2nd Class Wife 3rd Class Husband

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Lawrence Beesley wrote of a man who was traveling steerage, but had placed his wife in the second cabin. The man would climb the stairs leading from the steerage to the second deck and talk affectionately with his wife across the low gate which separated them. He never saw the man again after the collision, but thought the man's wife was on the Carpathia. Does anyone know who this couple might have been?


There are already two discussions dealing with this subject:
1) New Passenger/Crew List and
2) Olga Elida Lundin

Hope one of these may give you a possible answer.

After reading Jusith Geller's book, I favor Susan Webber and one of the Braund brothers, as there is a reference made to her spending her days speaking across the gate to them.

Hermann Söldner

And one of the Braund brothers (younger than Susan) placed her second class, and talked to her affectionately?

She just promised to look after them. Take also a look at her letter the next page. If reading Lundin's letter home and comparing with Webber's, Webber's sounds aseptic.

These three single women
did not socialise much together
on the ship, as Winnie was more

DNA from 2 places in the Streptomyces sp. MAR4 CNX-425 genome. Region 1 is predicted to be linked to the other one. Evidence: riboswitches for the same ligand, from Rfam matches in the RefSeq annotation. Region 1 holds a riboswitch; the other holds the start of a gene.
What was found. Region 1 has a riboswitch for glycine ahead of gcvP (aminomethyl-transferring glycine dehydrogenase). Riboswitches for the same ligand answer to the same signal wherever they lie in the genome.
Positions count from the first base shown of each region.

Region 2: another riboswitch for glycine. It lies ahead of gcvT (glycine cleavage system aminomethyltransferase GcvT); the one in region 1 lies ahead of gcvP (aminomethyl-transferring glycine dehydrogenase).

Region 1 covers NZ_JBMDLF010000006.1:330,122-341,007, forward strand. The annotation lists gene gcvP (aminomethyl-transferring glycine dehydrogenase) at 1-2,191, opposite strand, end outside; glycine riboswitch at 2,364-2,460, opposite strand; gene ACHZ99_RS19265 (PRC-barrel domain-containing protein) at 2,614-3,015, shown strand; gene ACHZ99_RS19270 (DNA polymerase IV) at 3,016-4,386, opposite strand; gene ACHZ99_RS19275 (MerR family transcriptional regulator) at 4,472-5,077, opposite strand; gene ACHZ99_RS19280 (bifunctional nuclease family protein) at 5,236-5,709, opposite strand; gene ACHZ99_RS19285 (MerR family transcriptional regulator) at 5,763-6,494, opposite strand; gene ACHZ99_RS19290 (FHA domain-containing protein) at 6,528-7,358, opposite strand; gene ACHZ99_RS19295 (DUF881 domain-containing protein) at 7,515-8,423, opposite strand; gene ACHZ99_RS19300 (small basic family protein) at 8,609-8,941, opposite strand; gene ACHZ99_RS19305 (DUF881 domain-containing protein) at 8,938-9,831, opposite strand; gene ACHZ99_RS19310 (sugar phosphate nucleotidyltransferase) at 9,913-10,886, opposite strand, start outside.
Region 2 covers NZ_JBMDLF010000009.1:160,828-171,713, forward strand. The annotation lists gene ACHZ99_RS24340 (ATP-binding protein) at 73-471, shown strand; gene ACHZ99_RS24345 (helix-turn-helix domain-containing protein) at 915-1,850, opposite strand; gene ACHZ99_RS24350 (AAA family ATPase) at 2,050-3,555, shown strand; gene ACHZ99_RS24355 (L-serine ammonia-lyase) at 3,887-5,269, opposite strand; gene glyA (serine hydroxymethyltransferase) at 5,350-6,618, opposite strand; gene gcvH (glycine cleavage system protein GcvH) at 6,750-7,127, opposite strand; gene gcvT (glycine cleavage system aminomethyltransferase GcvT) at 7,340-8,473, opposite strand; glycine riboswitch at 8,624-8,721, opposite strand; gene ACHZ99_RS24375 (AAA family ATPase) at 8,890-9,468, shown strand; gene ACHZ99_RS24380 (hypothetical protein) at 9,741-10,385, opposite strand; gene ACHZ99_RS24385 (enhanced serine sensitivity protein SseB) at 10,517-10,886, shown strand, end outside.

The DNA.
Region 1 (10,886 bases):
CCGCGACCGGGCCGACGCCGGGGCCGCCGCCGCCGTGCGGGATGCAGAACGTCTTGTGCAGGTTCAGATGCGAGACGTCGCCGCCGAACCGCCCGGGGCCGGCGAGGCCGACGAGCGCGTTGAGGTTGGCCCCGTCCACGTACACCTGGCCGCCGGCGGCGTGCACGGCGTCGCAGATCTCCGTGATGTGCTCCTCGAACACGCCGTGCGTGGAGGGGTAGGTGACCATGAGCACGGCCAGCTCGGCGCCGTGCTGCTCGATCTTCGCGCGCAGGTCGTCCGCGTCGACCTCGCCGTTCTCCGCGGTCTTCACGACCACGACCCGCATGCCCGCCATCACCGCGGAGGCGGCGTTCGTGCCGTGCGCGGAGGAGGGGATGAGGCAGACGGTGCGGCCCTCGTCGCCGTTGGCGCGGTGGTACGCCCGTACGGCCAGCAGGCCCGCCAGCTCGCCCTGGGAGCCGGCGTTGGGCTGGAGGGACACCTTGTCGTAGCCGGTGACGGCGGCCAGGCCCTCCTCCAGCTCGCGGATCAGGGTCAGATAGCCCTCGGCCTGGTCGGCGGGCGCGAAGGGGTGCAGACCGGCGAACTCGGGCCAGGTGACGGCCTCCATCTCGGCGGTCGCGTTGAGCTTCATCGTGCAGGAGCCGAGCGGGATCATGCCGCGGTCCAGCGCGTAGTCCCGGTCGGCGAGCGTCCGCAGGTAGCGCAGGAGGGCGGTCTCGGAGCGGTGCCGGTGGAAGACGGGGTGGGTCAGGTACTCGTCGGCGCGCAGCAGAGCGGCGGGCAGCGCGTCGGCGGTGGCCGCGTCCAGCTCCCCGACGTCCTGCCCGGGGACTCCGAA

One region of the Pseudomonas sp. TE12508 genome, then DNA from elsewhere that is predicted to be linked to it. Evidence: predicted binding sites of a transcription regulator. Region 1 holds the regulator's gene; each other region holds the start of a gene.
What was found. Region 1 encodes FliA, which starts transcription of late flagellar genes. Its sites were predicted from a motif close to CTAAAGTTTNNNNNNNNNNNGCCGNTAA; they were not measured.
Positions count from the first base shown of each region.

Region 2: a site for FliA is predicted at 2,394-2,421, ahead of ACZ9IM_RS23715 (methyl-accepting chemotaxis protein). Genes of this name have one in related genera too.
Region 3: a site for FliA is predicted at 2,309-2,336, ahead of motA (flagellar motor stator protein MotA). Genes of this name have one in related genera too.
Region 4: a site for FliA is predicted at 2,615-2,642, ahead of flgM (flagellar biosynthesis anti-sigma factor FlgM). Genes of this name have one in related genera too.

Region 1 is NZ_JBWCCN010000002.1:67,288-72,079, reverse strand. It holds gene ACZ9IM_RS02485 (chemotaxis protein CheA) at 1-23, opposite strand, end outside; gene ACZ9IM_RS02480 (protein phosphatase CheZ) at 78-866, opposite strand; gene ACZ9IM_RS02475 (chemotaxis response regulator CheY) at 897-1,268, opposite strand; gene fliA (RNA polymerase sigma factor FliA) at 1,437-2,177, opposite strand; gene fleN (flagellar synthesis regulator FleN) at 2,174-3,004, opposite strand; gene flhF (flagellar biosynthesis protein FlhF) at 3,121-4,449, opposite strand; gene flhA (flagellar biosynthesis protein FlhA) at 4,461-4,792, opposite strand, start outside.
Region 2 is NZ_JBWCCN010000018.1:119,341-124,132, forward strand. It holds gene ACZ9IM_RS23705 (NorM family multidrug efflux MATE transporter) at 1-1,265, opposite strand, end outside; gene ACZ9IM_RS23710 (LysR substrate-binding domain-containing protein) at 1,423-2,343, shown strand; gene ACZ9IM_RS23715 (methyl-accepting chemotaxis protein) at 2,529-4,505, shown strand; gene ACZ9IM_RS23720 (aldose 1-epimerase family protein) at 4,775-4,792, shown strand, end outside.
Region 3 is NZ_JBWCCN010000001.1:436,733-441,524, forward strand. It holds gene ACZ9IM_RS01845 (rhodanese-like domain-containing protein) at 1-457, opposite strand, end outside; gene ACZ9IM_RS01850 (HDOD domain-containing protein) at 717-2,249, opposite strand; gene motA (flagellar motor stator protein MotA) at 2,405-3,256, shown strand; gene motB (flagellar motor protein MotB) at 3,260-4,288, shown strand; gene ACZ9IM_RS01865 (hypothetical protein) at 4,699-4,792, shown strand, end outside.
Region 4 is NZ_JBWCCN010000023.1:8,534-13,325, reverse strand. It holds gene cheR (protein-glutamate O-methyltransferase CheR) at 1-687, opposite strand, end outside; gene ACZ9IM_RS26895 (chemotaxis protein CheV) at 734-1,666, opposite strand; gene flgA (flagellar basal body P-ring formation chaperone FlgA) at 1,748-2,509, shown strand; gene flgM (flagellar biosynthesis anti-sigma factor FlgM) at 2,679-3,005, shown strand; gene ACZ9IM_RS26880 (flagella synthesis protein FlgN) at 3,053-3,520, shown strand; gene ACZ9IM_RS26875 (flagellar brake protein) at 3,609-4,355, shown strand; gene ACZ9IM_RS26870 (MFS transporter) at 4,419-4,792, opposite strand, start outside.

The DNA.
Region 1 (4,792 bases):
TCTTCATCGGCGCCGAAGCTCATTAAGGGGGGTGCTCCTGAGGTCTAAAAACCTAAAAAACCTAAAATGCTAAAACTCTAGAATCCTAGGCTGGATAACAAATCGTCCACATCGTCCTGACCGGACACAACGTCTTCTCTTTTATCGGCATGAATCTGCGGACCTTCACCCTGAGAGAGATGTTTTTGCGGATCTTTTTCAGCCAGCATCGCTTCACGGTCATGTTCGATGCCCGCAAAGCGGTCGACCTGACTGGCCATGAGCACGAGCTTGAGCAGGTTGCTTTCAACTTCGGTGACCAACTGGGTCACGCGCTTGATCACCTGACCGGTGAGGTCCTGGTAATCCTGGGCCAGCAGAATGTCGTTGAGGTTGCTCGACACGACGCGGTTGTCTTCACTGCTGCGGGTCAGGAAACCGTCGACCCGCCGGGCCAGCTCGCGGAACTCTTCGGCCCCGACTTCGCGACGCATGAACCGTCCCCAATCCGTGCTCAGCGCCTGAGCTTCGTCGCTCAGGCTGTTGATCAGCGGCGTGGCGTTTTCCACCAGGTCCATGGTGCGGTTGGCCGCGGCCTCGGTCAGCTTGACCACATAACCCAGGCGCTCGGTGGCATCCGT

gregarious than the other two.
She commented that Susan (Webber)
spent most of her time talking
over the gate between Second and
Third Class to a fellow from her home

From Judith Geller's Women And Children First. That is what lead me to believe that Webber and Braund MIGHT, and I stress MIGHT, have been the couple of whom Beesley wrote. In her case there IS admittedly shaky evidence (I have no idea when Edwina Troutt made that claim, or whether or not she was familiar with the Beesley account and might have added that as a romantic detail to her tale- I also have no idea from where Judith Geller drew that fact and have no way of checking) that she spent time at the gate talking over it to someone in Third Class. About the Beesley quote- as a casual observer he would have had no way of knowing the relationship between the two (and governed by 1912 etiquette WOULD NOT have asked) and most likely made the easiest assumption- that they were husband and wife. Just as he made that assumption about William Harbeck and Henriette Yrois/Yvois. As to the level of passion in the respective letters- I agree with you; however, there would have been little opportunity for venting passion over the gate in broad daylight, and had there been a public display of affection other than a chaste kiss, given the standards of public decency in 1912 a quick stop would likely have been put to it. My guess is that the level of "physical intimacy" at the gate would have been the same between Lundin and her man as it would have been between Susan Webber and Mr. Braund. I'm not saying that the woman of whom Beesley wrote COULDN'T have been Olga Lundin. What I am saying is that there isn't enough evidence in his account to substantiate that it is, and that there is at least one bit of supporting evidence ,albeit not the best, that it COULD have been Miss Webber.
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